On his first solo album, Chilean composer and multi-instrumentalist Carlos Gonzales Lihn trades in the signature psych rock of his main band, Vago Sagrado, for a stripped-down palette of dream pop-infused shoegaze as a setting for Jack Kerouac’s jeweled transcendental poetry.
Listening to K is like watching a meteor shower in slow motion. It’s like sitting next to a crystal clear mountain stream broken by shiny black rocks, as Lihn extends his usual psychedelic guitar landslide to include a delicate, gossamer shoegaze miasma over which he, at times, intones Jack Kerouac’s third-eye opening poetry, cloaked in a dense veil of spacy echo reverb. It’s like Current 93 getting together with The Durutti Column to open a portal to some astral dimension and laying the whole thing to tape.
K is not entirely without precedent, but it’s still a startling and stunning evolution of Lihn’s sound. There are plenty of sprawling, visionary, trance-inducing psych grooves with his primary band, Vago Sagrado. While there’s plenty of room to show off shredding, soaring guitar on Sagrado’s longform jams, the collective nature and sheer juggernaut force of the three piece means Lihn has to lumber and pummel, turning like some mighty raptor in the mighty thermal updrafts of the trio’s psychedelic lava flow. He’s able to be far more deft and nimble when left to his own devices, with K darting and twirling like a school of silvered minnows as Lihn follows his muse.
This litheness means there’s plenty of variety among K‘s 35-minutes. It kicks off on a slightly more aggressive and intense note, with shards of white hot feedback, throbbing basslines, and a carbonite drum machine delivering some steely bad vibes, somewhere between the blank-eyed isolation of Blank Dogs, the gothy post-punk of Bauhaus, and harder-edged blue-collar shoegaze from bands like Loop on album opener “Resurrection’. Lihn immediately returns to more familiar territory with “Mexico City Blues,” with its one-person psych jam and drum machine meditation serving as the backdrop for Lihn’s first Kerouac invocation. “Temple Trees” is more pure shoegaze, an especially gorgeous elaboration on Slowdive’s “Souvlaki Space Station” spun out to almost 10 minutes, like blue neon stretched to the horizon. “How to Meditate” is the real pièce de résistance, though, with its gravity well of falling guitar arpeggios, bringing to mind The Durutti Column’s Vini Reilly at his most beautiful and least meandering, making an evocative backdrop for Lihn’s echoplex recitation of Kerouac’s ecstatic poetry.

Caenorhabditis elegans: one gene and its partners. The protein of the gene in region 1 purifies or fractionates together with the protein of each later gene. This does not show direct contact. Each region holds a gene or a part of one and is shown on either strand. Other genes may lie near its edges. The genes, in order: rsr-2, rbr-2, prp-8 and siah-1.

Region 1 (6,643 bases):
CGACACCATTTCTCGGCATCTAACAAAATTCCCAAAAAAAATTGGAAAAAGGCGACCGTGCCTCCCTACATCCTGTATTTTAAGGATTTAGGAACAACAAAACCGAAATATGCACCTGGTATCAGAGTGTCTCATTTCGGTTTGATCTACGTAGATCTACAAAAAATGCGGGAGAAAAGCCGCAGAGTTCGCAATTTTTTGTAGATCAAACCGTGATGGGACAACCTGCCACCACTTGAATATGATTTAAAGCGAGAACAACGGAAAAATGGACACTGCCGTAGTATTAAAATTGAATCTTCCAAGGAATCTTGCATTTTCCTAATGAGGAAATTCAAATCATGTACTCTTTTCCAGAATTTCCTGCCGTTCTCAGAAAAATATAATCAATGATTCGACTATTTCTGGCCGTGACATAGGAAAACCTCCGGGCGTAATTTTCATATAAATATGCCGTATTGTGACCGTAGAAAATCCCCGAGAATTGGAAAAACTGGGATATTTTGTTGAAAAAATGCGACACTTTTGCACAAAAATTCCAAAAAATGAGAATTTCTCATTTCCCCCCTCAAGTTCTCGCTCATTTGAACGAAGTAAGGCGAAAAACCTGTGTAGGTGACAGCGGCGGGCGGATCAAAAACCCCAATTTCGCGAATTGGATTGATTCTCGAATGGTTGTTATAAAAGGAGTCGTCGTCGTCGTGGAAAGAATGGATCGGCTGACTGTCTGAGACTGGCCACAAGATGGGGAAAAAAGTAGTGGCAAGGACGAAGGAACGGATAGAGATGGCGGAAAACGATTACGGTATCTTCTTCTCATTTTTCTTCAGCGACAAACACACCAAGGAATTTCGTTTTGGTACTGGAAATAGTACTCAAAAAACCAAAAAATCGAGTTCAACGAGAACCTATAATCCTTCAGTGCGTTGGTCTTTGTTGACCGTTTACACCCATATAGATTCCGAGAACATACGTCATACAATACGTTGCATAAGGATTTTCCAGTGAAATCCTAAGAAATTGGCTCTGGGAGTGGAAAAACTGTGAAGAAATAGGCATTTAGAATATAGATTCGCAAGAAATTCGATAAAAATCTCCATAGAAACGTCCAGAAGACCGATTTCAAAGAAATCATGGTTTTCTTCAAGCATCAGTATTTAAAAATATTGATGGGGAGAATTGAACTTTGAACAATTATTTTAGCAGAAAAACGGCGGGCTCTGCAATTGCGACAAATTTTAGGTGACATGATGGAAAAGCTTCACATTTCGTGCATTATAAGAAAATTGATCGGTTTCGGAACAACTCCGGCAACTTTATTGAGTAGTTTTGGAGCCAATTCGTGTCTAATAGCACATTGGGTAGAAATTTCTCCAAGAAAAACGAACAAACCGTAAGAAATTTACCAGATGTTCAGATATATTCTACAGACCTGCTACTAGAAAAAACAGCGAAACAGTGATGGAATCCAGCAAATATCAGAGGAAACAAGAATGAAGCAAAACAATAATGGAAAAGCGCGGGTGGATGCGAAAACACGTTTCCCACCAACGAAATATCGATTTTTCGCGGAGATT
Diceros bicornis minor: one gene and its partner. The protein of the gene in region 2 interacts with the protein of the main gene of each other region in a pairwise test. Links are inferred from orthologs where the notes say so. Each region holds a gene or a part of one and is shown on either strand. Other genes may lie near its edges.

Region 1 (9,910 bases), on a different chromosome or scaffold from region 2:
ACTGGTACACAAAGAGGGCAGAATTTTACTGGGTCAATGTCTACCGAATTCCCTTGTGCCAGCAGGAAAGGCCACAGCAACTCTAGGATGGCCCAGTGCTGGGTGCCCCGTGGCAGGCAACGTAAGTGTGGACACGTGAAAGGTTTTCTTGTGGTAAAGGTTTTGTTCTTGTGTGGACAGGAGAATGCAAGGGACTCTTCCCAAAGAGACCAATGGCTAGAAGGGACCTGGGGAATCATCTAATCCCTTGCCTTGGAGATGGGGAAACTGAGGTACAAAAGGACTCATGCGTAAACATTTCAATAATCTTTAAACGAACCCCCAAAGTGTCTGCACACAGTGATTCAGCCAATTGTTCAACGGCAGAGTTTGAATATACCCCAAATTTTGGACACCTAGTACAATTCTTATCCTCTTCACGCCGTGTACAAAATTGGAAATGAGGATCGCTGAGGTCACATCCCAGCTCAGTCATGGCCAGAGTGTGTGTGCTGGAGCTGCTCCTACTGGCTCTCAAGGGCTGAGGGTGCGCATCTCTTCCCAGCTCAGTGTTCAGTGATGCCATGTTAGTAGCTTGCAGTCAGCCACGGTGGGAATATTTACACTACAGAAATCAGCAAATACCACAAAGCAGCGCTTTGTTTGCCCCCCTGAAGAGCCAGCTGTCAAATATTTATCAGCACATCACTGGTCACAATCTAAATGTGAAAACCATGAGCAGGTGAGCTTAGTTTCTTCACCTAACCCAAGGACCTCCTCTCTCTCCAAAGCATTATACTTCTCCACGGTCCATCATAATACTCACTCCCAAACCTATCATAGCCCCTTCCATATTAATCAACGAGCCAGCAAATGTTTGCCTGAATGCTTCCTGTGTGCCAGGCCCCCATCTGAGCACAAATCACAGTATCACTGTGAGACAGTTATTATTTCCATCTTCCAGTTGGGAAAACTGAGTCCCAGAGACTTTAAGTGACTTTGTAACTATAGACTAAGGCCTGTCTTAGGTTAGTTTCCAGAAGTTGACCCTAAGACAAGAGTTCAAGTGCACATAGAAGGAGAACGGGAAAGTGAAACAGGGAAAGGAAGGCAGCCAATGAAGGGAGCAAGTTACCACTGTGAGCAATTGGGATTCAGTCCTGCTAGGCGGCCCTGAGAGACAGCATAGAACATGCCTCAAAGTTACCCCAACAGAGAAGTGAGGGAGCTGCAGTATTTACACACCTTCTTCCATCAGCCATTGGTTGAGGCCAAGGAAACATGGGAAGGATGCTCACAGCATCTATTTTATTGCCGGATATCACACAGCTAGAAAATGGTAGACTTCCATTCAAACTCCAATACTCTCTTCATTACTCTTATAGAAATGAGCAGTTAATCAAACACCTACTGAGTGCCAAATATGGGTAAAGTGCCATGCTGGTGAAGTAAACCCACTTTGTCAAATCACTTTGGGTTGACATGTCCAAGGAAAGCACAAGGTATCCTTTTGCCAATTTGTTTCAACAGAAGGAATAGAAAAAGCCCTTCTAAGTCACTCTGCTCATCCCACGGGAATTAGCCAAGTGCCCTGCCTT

K is a stunning achievement, an album of blissed-out beauty that gets better the more you listen. It’s also a good introduction to a particularly top-shelf strain of Chilean psych rock via Lihn’s other bands, Vago Sagrado, Los Tabanos Experience, and Goethe Spectrvm all of which are essential listens.
K is out now on limited edition smoke-colored vinyl and as a digital download from Atlanta’s Echodelick Records.